Russia's Math Geniuses Work Mainly in the West
In Michael Lewis's book "Flash Boys," one of the characters, telecom expert Ronan Ryan, suddenly noticed around 2005 that more and more trading software "seemed to be written by guys with thick Russian accents." That was because most of these guys were no longer doing academic work in Russia and other former Soviet countries.
A recent paper published in Moscow by Vladlen Timorin and Ivan Sterligov from the Higher School of Economics attempts to quantify the outflow of Russian mathematicians since the Soviet Union's collapse -- a momentous migration that has changed the academic and business landscape in the U.S. -- and orphaned Russia of its best and brightest, but hasn't completely wiped it out as a math superpower.
Mathematics was long a refuge for the Soviet Union's smartest "internal emigres" -- escapists who wanted nothing to do with the Communist ideological machine. To be sure, the state used them to do things like sensitive defense research, but at least they enjoyed more creative freedom than authors, painters or even composers. A formidable training and selection system for mathematicians and physicists evolved, with meritocratic elite schools and a system of competitions, known as Olympiads, that helped the best minds to get noticed. There wasn't much international recognition, though: The Communist Party preferred to play its cards close to its chest. Mathematicians couldn't even publish their work overseas without permission and, since the 1936 case of Nikolai Luzin, who was accused of saving his best results for publication abroad and nearly lost his life for it, many preferred not to ask for that permission.
Then the Soviet Union collapsed, and they were suddenly in demand. In a 2012 paper, George Borjas and Kirk Doran showed how the arrival of these academics in the U.S. changed the entire field. "Our empirical analysis demonstrates that the American mathematicians whose research programs most overlapped with that of the Soviets experienced a reduction in productivity after the entry of Soviet émigrés into the U.S. mathematics market," they wrote.
Between 1992 and 2008, the average Soviet émigré published 20 more papers than the average American, and those papers received 143 more citations. In short, the Soviet émigrés originated in the upper tail of the skill distribution of mathematicians in the Soviet Union and quickly moved into the upper tail of the skill distribution in the American mathematics community.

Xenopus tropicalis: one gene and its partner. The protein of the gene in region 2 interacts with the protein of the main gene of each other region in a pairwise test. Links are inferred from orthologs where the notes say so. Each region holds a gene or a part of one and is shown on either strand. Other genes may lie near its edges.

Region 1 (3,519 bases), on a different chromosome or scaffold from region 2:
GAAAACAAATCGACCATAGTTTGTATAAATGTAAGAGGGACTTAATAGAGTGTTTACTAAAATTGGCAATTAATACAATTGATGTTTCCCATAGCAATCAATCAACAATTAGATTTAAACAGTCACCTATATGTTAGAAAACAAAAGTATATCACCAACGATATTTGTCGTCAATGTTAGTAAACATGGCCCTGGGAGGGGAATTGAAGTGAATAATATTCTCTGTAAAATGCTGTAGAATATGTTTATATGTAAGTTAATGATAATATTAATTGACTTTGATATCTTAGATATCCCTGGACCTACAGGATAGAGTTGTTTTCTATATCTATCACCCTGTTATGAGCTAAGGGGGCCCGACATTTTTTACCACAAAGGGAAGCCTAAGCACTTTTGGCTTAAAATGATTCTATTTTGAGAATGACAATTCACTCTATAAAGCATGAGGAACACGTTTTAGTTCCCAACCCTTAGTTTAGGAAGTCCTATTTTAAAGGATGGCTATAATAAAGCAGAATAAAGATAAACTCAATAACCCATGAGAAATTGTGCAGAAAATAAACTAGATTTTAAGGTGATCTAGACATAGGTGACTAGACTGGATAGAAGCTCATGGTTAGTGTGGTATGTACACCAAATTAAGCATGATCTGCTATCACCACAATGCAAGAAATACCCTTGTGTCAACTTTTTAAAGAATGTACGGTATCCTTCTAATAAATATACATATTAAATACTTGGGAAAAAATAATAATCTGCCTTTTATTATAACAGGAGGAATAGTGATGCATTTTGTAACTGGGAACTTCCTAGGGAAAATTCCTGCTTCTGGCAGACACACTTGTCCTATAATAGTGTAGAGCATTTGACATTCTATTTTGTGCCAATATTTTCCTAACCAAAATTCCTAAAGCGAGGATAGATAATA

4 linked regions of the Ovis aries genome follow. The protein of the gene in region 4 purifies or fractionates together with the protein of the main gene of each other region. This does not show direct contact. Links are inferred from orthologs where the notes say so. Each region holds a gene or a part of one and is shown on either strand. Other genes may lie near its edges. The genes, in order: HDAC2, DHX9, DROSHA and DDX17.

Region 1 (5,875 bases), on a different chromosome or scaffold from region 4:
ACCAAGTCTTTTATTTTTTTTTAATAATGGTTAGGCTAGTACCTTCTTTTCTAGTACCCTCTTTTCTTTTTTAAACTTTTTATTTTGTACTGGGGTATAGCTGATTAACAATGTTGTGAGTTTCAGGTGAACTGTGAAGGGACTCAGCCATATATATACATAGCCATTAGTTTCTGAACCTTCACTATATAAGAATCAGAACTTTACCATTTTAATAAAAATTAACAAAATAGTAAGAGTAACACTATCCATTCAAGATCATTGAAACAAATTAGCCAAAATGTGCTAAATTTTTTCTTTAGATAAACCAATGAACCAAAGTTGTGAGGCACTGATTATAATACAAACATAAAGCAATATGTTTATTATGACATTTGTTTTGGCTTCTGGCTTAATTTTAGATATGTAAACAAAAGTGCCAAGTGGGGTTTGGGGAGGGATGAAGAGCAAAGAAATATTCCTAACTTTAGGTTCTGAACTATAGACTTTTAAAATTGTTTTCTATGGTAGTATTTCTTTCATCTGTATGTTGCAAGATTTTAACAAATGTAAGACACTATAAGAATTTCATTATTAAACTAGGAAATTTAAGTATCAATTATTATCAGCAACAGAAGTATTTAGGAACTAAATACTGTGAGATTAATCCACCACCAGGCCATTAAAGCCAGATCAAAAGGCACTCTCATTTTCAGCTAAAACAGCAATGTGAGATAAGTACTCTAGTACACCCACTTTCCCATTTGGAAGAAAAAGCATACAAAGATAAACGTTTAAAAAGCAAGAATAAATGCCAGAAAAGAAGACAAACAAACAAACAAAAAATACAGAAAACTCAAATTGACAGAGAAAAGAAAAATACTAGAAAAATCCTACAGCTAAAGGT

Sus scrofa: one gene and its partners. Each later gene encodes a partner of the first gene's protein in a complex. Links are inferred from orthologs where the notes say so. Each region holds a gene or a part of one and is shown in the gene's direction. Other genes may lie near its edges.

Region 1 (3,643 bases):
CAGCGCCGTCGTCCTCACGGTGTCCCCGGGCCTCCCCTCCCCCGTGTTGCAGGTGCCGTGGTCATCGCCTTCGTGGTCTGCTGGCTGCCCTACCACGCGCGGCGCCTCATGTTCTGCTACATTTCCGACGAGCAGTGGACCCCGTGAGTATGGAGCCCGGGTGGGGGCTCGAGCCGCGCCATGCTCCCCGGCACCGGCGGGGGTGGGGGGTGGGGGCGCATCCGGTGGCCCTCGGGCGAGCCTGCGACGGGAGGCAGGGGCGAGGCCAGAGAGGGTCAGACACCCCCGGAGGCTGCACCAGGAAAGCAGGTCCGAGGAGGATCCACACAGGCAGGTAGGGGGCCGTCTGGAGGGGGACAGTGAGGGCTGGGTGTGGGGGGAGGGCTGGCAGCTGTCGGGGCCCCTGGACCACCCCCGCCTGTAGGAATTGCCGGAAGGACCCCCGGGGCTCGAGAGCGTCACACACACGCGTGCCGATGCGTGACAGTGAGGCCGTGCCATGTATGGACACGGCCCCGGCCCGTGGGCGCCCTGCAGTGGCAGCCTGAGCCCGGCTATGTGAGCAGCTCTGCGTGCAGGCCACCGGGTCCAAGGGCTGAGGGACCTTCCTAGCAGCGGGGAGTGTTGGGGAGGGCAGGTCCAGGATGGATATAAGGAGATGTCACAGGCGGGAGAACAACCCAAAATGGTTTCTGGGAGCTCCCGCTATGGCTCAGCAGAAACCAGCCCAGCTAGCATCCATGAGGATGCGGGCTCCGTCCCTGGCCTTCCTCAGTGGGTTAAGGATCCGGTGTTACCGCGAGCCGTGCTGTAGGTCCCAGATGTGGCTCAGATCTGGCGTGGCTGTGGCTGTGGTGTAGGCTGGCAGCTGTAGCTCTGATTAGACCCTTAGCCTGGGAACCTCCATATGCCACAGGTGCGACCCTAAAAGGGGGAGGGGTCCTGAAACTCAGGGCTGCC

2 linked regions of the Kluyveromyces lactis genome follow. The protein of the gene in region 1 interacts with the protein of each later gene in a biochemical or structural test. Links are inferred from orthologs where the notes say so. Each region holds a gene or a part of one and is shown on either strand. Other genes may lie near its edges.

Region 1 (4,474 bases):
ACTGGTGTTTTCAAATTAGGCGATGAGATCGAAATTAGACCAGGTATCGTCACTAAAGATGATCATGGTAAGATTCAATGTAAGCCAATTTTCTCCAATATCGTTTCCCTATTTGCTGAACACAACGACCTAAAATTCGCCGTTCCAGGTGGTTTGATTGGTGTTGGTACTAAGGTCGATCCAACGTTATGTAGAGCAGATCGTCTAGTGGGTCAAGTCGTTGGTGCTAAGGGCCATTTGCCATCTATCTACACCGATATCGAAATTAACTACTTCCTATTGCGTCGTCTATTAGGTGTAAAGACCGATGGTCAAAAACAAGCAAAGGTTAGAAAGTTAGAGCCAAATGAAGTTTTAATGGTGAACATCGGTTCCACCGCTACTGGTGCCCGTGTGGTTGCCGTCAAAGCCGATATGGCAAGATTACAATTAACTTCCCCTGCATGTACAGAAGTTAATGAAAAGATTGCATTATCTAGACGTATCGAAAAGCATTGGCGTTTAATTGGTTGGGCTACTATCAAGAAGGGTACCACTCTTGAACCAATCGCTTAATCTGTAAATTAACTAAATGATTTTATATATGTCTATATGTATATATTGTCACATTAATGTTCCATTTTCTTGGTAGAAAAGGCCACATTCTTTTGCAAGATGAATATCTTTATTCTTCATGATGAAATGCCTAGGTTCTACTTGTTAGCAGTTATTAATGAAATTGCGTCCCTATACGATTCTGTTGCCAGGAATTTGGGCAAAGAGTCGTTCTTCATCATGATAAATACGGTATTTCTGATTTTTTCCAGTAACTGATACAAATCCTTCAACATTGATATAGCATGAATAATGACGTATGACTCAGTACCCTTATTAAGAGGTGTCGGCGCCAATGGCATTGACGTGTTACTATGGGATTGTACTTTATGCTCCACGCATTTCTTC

In certain areas, such as integral and differential equations, Russians were more advanced than Americans. On arrival to the West, they pushed local researchers aside in these fields. Eventually, they found a way to banks and trading firms just as the demand for "quants" increased and the financial industry's tech revolution began.
This made several markets more competitive, but in the end it resulted in a significant transfer of knowledge to the West. The ex-Soviets would, for example, cite previously little-known work that had been published in the Soviet Union, and thus enrich the available research base. In business, too, they used techniques and approaches that hadn't been common in the West before their arrival.
It's clear that the West benefited from the influx: This is a textbook case proving the usefulness of skilled immigration. The effect on Russia itself, the donor country, is less well-researched.
Timorin and Sterligov used the Web of Science academic database to locate publications by mathematicians with common Russian last names. In 1994, about 70 percent of such scientists were affiliated with Russian institutions. That proportion dropped sharply in the 1990s, to about 50 percent. The Timorin-Sterligov paper sheds some light on where most of the mathematicians went; unsurprisingly, more than a third of those who moved West in 1993-2015 went to the U.S., with France a distant second.
An optimist might note that after the initial drop, the number of researchers with Russian affiliations stabilized at about 50 percent, and the share of double affiliations -- both with Russian and Western institutions -- started growing, reaching about a quarter. That's not necessarily good for Russia, though. Those researchers who left the country have more citations to their name and more publications in top-25 journals. Those Russia managed to retain prefer to publish within the country; these are either deeply conservative individuals or less gifted ones. Timorin and Sterligov wrote:
Russian mathematics has lost its best representatives; nevertheless, it still stands very high at the international level. The decline has come to an end but no significant progress is currently visible.
This lack of progress is potentially more damaging to Russia than the drop in oil prices or even the external aggression of President Vladimir Putin. The Soviet Union, both because of and despite its repressive nature, produced a cohort of bright scientists who might hold the key to weaning Russia off its oil dependence and, arguably, making aggression unnecessary: A technological advantage is a more efficient way to gain power in today's world. Modern Russia, however, has little to offer that cohort to entice it back, and it is losing the next generation of mathematicians because the best of the emigres are busy training U.S. and European students.
This column does not necessarily reflect the opinion of the editorial board or Bloomberg LP and its owners.
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